Marketers and media owners in Myanmar should get more regular and more robust updates on consumer behavior following a new joint venture between Nielsen, one of the world’s largest research companies, and local leader MMRD.
Electronic replacements for paper diaries used to record media consumption and purchase behavior are on hold, however.
That’s less a question of cost, and more about infrastructure of the market as a whole, explains Suresh Ramalingam, MD for Nielsen’s Myanmar, Thailand and Vietnam cluster.
“We can easily get in the technology, in terms of data collection,” Ramalingam says. “It is about the market being ready.”
The first step is refining existing panels while relaying findings more often. Ramalingam wants daily media measurement, as well as weekly and monthly retail data, within 18 months.
“We want to get our timing inline with other markets,” he tells Media Business Asia.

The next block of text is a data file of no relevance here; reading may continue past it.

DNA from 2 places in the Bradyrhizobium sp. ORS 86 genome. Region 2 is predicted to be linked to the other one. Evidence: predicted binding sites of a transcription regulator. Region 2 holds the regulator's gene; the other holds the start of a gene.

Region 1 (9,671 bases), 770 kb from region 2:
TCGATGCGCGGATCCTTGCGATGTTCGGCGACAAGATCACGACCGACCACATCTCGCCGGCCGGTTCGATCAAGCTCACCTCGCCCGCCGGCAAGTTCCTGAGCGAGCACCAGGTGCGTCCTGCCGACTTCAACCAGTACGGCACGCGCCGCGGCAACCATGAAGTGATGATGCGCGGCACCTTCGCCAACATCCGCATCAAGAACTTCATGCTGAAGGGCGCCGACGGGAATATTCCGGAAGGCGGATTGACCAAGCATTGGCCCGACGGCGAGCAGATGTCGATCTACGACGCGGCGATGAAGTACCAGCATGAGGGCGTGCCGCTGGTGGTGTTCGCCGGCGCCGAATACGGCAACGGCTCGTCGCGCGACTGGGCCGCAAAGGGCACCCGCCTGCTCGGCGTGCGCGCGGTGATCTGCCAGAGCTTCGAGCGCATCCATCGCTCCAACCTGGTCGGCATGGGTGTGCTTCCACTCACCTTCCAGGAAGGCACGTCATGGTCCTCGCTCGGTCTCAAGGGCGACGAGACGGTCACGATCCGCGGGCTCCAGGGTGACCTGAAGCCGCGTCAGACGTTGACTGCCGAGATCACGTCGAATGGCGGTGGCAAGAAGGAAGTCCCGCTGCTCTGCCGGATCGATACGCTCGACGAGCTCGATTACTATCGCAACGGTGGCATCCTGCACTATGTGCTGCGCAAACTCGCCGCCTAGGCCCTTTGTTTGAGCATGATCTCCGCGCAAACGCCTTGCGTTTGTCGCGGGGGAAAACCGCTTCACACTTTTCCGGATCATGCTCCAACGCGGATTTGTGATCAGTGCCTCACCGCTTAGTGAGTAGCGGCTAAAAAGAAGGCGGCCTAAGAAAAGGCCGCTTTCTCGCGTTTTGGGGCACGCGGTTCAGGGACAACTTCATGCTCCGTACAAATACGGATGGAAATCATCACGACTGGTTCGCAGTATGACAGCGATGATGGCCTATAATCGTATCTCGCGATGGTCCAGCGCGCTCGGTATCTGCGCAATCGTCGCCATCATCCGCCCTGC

Myanmar, which has been without an official national statistics body, will undertake its first census later this year, much improving marketers’ and agencies’ attempts to size the market.
TV, which reaches 51% of homes and absorbs the majority of ad spend, is measured via 550 TV households across capital city Yangon and second city Mandalay.
Nielsen MMRD’s retail measurement, meanwhile, is compiled from close to 3,000 retail outlets across metro and urban cities, both on and off premises.
Diaries are used almost exclusively to calculate TV ratings because chronic electricity outages preclude the installation of TV meters.
At the same time, standardized barcodes on packaged products are rare, a common problem in developing markets, holding back investment in barcode scanners to monitor retail purchases.
“The service that we have now will need to be enhanced rapidly if we are to capture the needs in the coming 12-18 months,” Ramalingam says.